I am working with hourly water level data and I plan to forecast each day the next two weeks (on an hourly base meaning 14*24 = 336 forecasts each day). My regressor is an hourly weather forecast.
Here is an example how the data looks like (I am unfortunately cannot make the full dataset public for copyright reasons)
| forecasting_date | date | forecasting_step | temperature | air_pressure | y | | January 1, 2019, 7:00 | January 1, 2019, 8:00 | 1 | 5.1 | 1032 | 50.1 | | January 1, 2019, 7:00 | January 1, 2019, 9:00 | 2 | 5.15 | 1033 | 50.2 | | January 1, 2019, 7:00 | January 2, 2019, 8:00 | 25 | 4.1 | 1035 | 49.8 | | January 1, 2019, 7:00 | January 3, 2019, 8:00 | 49 | 1.2 | 1038 | 50.5 | | January 2, 2019, 7:00 | January 2, 2019, 8:00 | 1 | 4.5 | 1034 | 49.8 | | January 2, 2019, 7:00 | January 3, 2019, 8:00 | 25 | 0.2 | 1039 | 50.5 | | January 3, 2019, 7:00 | January 3, 2019, 8:00 | 1 | -0.5 | 1037 | 50.5 |
I predict for example January 3, 2019, 8 am, (where y takes the value 50.5) on
January 1, 2019, 7:00 based on a temperature forecast of 1.2 degree Celsius and an forecasted air pressure of 1032 hPa.
Also on January 2, 2019, 7:00 based on the updated temperature forecast of 0.2 degree Celsius and a new air pressure forecast of 1034 hPa, I need to do a prediction for each hour of January 3.
Again on January 3, 2019, 7:00 I forecast again 8 am on that day based on the early morning temperature forecast of -0.5 degree Celsius (air pressure 1037 hPa).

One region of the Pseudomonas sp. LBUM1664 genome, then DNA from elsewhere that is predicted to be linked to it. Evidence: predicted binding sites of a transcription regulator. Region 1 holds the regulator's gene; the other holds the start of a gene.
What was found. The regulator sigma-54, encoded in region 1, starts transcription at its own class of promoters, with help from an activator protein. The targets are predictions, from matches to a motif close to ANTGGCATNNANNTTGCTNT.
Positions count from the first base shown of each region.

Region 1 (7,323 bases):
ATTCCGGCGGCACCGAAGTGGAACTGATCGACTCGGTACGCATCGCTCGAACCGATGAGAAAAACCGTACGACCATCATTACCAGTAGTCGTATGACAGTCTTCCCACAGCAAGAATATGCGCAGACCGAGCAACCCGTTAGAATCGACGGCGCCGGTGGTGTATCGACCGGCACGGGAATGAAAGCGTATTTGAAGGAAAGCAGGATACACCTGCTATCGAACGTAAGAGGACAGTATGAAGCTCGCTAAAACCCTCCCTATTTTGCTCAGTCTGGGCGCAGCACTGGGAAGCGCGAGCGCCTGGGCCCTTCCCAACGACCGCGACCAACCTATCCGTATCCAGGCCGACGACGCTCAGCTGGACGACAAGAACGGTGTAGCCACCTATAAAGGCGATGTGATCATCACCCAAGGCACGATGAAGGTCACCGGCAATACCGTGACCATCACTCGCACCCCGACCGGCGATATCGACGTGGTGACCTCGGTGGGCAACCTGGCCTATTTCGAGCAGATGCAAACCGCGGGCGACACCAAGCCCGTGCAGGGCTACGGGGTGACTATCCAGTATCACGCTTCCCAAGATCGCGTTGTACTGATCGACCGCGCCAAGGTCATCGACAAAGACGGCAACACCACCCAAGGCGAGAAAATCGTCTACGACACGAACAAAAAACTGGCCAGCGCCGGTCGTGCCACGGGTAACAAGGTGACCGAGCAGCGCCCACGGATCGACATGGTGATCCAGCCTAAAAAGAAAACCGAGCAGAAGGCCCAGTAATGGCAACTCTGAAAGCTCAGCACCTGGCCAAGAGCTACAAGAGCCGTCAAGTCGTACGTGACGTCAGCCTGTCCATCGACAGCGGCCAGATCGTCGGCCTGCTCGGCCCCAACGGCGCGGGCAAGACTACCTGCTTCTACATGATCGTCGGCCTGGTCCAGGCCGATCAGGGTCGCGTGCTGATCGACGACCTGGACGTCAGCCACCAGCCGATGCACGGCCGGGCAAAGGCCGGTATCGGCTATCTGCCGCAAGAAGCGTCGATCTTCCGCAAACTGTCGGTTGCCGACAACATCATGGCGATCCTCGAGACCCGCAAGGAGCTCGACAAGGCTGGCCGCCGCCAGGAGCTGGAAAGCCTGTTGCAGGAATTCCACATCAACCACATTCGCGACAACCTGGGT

Some information to the variables above:
forecasting_date is the date of the forecast
date is the date to be forecasted
forecasting_step is what it’s name says
temperature is the forecast of the temperature at time date based on forecasting date
air_pressure is the forecasted air_pressure
y is the time series to be forecasted (the value y takes on the point of time of date). y takes always for one ‘date’ always the same value.
When the original time series which is the base for column y has a length of $n$, my regressor matrix $X$ (including temperature and air pressure) has a length of $(14*n) \times 2$. This is because there is each day an hourly weather forecast available for the next 14 days.
My background lies more in classical regression tasks than in time series analyses. My thirst thought is to compare one model for all forecasting steps with single model for each forecasting step (or for example for each day to be predicted in the future). I therefore want to compare next the predictive performance between these two modelling approaches:
- One (pooled) ARIMA model for all 336 forecasting steps
- 336 ARIMA models; one for each hour to be modeled (or one for each day 12 or 24 forecasting steps)
I have two questions:
- Can I train an ARIMA model with the auto.arima() function of the forecasting package with such a dataset where multiple regressor forecasts are available for each date? I tried to feed the matrix above with temperature and air_pressure as regressors but the results quite bad compared to a simple linear regression.
- If so, how can I statistically compare both approaches (a pooled model against 336 individual models)?
- Are there are time series model which can handle such data? I have some ideas how to do that with regression approaches but I am asking here specifically about time series approaches.